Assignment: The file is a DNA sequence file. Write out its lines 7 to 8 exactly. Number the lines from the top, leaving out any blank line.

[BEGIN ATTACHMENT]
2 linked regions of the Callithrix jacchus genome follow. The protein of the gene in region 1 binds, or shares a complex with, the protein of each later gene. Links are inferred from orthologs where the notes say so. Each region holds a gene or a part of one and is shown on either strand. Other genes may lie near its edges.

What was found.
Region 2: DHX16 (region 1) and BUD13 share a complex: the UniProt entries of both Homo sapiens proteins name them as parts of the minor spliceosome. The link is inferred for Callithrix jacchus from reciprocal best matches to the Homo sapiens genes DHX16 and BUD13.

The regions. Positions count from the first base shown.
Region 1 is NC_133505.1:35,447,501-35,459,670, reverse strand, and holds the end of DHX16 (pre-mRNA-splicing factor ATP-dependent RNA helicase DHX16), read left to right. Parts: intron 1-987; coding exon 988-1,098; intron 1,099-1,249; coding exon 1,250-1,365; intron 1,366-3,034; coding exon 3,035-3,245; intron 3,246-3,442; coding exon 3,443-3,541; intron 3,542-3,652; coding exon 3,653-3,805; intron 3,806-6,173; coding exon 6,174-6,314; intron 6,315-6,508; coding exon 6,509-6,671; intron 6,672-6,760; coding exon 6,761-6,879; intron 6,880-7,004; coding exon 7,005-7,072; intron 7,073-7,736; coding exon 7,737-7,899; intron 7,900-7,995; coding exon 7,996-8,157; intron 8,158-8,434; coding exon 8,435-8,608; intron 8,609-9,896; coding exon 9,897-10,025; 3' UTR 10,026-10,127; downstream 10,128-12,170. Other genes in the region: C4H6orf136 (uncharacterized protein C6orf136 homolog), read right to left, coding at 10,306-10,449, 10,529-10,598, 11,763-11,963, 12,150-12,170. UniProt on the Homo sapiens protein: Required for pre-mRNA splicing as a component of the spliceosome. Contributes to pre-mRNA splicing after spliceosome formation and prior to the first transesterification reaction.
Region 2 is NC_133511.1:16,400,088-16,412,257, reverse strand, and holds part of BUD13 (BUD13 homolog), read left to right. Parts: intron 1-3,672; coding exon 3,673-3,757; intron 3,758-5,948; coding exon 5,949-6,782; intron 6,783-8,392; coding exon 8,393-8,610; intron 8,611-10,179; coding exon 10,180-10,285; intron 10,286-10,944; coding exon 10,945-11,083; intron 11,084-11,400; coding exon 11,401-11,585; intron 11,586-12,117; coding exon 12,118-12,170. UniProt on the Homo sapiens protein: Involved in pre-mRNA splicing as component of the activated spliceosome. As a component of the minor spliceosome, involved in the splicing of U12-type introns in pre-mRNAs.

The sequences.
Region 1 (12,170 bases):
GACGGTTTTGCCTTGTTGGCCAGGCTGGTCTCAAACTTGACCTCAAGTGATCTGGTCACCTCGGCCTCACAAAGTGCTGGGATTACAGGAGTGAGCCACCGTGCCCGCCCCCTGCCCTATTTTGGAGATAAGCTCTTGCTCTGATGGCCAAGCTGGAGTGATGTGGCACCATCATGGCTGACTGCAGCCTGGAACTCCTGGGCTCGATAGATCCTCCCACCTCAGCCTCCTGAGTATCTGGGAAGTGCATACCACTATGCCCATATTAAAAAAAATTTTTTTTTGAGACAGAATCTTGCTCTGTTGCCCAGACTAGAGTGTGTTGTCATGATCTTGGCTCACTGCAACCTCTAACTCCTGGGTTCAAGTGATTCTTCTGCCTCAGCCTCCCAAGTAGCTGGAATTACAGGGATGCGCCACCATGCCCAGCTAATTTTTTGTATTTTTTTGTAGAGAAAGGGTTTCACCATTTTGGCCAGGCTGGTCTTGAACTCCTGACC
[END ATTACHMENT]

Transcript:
The sequences.
Region 1 (12,170 bases):